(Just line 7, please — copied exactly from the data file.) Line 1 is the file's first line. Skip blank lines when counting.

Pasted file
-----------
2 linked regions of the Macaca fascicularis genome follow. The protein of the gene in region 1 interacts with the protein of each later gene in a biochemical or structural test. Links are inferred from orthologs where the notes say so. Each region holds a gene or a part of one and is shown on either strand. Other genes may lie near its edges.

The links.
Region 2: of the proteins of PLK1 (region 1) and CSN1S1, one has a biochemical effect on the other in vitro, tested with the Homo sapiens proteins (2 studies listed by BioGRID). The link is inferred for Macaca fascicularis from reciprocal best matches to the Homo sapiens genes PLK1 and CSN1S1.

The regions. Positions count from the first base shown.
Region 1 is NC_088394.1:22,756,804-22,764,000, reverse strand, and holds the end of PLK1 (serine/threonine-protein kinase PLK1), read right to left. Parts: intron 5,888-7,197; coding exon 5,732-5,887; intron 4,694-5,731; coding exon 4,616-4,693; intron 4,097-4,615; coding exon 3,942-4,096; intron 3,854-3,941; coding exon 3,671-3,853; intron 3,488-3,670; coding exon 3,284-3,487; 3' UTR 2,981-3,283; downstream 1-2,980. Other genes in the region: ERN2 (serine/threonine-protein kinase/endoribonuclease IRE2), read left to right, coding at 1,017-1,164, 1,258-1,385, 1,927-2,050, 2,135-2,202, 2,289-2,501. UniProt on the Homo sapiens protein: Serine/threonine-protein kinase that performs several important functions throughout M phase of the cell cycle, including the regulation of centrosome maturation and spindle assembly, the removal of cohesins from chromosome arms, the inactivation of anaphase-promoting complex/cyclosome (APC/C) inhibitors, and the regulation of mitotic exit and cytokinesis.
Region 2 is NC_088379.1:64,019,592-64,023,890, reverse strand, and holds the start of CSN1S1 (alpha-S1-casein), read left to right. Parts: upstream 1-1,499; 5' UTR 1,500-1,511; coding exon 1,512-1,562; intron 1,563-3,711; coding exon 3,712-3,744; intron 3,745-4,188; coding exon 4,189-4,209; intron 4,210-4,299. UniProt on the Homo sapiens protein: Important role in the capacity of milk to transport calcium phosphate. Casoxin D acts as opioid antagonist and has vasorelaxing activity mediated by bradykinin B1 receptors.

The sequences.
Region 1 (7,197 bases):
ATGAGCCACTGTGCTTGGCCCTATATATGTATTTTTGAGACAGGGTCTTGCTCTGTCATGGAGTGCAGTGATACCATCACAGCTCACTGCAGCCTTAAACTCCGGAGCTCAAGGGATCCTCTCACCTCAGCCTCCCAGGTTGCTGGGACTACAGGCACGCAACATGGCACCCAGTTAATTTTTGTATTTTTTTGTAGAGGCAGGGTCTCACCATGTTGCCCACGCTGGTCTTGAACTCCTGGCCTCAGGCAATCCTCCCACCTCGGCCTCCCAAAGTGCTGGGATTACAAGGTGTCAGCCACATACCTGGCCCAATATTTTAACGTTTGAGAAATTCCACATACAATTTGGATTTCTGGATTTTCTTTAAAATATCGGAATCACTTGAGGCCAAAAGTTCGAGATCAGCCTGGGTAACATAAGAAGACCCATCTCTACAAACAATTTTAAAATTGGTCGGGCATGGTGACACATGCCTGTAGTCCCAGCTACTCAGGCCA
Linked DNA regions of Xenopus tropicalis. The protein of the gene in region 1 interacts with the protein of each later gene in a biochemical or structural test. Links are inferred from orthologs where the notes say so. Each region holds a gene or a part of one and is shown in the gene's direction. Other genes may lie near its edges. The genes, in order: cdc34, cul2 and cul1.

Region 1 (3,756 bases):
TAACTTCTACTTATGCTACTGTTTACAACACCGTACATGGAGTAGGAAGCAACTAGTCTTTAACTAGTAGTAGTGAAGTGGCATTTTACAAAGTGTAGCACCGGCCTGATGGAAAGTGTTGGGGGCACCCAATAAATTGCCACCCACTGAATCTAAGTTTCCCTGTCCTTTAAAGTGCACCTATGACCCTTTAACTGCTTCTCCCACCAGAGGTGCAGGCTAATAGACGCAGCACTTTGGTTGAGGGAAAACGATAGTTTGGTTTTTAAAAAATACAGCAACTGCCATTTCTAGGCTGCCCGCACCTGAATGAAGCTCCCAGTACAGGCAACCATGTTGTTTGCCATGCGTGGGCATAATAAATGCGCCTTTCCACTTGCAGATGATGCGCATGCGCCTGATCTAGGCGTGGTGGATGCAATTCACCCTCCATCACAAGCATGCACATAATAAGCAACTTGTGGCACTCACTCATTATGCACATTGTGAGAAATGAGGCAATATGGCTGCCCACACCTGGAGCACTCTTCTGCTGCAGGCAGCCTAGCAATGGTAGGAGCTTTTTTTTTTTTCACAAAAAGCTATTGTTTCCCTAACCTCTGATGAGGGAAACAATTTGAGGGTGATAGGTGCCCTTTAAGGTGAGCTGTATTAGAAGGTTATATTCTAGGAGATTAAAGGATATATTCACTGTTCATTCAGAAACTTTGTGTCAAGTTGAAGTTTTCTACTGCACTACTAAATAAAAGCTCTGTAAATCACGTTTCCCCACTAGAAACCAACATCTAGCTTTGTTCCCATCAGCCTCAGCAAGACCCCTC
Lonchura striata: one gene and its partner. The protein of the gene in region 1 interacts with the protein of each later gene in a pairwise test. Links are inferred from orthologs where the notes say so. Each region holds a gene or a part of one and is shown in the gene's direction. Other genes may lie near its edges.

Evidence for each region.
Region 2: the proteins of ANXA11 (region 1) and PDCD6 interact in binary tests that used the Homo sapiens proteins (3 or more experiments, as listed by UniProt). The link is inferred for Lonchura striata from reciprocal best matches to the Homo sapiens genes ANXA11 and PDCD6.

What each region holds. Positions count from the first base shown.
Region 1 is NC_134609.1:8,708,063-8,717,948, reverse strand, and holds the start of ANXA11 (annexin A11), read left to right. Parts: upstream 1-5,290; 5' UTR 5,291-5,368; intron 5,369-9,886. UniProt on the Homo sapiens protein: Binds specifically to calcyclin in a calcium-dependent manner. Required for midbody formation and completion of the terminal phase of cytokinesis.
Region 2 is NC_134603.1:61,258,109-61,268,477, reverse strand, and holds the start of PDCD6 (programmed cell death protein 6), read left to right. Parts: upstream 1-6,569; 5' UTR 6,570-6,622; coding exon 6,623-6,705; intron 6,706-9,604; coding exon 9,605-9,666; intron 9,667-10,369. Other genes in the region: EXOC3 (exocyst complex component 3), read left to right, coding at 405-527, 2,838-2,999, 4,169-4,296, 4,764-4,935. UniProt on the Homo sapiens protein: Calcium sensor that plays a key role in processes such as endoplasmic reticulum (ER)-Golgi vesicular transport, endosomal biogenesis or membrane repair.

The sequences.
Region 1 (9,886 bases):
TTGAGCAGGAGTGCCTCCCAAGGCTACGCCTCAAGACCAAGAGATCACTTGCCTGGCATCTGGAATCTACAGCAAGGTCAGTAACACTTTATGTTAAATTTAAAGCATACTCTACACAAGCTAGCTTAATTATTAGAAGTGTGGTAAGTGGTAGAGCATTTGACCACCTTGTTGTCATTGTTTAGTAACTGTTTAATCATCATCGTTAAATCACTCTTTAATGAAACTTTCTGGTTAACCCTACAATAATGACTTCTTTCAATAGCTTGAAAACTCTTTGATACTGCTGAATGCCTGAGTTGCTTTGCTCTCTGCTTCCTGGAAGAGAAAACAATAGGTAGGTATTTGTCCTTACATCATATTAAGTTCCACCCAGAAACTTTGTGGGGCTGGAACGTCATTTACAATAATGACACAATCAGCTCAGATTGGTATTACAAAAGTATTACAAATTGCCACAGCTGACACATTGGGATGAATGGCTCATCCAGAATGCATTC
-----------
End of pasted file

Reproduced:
The sequences.